Take Me America
nytheatre.com review by Daniel Kelley
There is a wealth of talent and experience involved with the new musical Take Me, America. The cast and creative team features Broadway veterans many times over- some with as many as 10 or 20 years of credits. The topic it is addressing is one that is incredibly relevant and volatile: immigration. It is therefore doubly regrettable that Take Me, America, in its current form, is a small-minded mishmash of musical theatre clichés, offensive ethnic stereotypes, and thoroughly flawed book, music, and lyrics.
July 15, 2007
The story of Take Me, America is simple: it's the journey of nine refugees from various parts of the world seeking asylum in the U.S. Through the interviews each character has with immigration agents, the audience learns about the refugees' lives, dreams, and fears. Along the way, the audience also encounters the immigration agents, and learns their stories—and how they deal with the pressures of their job.
In the program notes, the creative team behind Take Me, America, composer Bob Christianson and lyricist/book-writer/director Bill Nabel, remark that they are not trying to take sides in the political debate about immigration, but rather explore the human stories of people seeking asylum in the U.S. While they manage to stay away from the politics of the issue, they also, sadly, stay away from any sort of human depth, tending instead towards stereotype and caricature. For instance, the refugee from Sudan sings about how he wants to be "village chief" and have a "100 cow wife," the Chinese poet recites cryptic poems while stereotypical "Asian" music plays overhead, and, worst of all, the only Muslim refugee ends up being a sleeper-cell terrorist ("No one knows me now / but I made a vow / Soon I'll draw my sword / and Allah's Reward"). By portraying the characters as stereotypes rather than people, it feels as though the creative team behind Take Me, America is patronizing the characters, diminishing their stories and the stories of people like them.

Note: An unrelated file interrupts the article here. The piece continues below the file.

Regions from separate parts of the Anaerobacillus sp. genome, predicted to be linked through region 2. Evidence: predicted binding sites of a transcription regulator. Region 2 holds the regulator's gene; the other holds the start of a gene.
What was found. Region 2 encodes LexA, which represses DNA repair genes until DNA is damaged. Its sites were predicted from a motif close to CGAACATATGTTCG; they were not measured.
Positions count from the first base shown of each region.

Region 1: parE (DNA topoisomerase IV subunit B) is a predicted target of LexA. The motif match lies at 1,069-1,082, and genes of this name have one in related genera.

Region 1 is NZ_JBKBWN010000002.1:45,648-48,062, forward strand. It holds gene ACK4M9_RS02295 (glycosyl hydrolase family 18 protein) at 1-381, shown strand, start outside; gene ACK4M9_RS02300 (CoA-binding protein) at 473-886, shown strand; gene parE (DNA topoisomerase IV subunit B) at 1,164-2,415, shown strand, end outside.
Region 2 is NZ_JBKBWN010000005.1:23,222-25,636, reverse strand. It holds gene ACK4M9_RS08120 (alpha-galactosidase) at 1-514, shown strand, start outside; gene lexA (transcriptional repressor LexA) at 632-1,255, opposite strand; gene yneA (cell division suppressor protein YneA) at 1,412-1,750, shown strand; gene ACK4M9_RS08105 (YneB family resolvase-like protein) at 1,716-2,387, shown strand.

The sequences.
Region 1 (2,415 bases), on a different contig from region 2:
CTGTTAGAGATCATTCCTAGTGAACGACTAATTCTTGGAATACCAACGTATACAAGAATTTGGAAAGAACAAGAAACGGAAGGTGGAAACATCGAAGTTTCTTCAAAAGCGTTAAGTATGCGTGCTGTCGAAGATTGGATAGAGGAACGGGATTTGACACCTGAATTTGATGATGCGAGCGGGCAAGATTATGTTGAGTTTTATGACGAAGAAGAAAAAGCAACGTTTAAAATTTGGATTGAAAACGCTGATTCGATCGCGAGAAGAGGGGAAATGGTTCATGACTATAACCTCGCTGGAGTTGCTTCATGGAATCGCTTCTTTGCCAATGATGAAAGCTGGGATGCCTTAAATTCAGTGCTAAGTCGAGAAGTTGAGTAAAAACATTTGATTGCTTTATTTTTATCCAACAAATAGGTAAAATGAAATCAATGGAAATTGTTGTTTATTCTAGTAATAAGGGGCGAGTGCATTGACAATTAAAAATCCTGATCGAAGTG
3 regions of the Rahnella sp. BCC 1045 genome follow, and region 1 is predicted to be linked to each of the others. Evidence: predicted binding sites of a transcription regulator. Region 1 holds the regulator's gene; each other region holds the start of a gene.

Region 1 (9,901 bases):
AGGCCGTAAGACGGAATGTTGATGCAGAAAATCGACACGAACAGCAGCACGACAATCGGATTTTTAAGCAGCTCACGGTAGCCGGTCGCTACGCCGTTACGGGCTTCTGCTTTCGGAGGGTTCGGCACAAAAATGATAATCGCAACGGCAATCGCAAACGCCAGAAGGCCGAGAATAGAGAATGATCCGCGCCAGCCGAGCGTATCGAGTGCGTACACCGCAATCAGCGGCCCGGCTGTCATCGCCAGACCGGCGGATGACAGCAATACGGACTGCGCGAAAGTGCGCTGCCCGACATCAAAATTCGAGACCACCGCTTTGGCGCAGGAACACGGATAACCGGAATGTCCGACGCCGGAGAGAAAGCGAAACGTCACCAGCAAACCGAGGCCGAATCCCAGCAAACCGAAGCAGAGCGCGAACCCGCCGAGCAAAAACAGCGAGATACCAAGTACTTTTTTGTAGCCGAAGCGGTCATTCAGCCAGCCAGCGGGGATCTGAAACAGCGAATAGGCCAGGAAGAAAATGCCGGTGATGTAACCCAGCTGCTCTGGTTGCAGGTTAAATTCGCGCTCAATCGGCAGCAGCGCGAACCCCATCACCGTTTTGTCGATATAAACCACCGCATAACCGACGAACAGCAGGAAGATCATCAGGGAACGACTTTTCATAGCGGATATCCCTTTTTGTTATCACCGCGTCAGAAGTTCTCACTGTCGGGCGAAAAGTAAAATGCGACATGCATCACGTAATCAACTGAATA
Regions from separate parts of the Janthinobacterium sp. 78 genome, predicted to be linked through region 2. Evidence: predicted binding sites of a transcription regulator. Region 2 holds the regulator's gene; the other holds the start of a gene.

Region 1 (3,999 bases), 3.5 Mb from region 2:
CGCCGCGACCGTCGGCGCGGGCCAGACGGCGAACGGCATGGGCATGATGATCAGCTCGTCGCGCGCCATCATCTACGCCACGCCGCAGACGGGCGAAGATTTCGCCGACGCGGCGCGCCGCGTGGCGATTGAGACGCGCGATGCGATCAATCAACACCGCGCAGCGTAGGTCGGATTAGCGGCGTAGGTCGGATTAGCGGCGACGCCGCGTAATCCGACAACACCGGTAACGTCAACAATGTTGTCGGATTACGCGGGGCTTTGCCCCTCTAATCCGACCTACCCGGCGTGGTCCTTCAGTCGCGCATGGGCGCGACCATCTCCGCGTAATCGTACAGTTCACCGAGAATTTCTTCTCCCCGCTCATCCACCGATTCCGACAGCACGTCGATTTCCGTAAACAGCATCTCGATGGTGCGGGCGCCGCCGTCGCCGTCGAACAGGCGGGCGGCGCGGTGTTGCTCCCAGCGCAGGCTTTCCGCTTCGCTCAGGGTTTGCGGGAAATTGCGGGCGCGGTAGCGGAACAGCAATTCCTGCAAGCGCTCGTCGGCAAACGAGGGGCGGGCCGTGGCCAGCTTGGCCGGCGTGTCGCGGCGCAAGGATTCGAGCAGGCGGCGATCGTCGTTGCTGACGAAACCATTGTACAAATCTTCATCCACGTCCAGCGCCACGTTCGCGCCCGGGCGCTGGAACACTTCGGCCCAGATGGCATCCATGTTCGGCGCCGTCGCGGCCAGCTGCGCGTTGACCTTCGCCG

In addition to this fundamental conceptual flaw, Take Me, America features flawed book, lyrics, music, and direction. Nabel's lyrics are predictable, trite and, at times, illogical—most notably when one of the refugees, who happens to pregnant sings, "Feet have swelled to Triple D's / Can I have a tissue please?" Christianson's music is derivative—it sounds like generic synthesized background music for pop songs, and often serves to puncture the drama rather than heighten it. Nabel's book is not much better, heavy-handedly spoon-feeding the audience information about the moral questions involved in immigration. Nabel's direction relies entirely on musical theatre clichés—at times it's hard to believe that Take Me, America is not a parody of itself.
What prevents Take Me, America from becoming a complete parody, however, are the performers. From start to finish, the performers do a martyr's job of attempting to use every trick in their arsenal to sell the show. Of particularly merit is Ana Maria Andricain who, in spite of the lackluster character she is given to portray, is earnest, endearing and touching. Andricain has a really marvelously clear and beautiful singing voice, and a committed and engaging stage presence. Jan Leslie Harding is also to be commended for doing everything in her power to squeeze laughs out her part, and the script.
Take Me, America takes an interesting and original concept and fills it with clichés, gross sentimentality, and over-simplified views on a complex issue. The only thing that keeps Take Me, America afloat is the cast, who do everything in their power to save the show. However, nothing can save Take Me, America from itself, except extensive research, rewriting and re-conceptualization.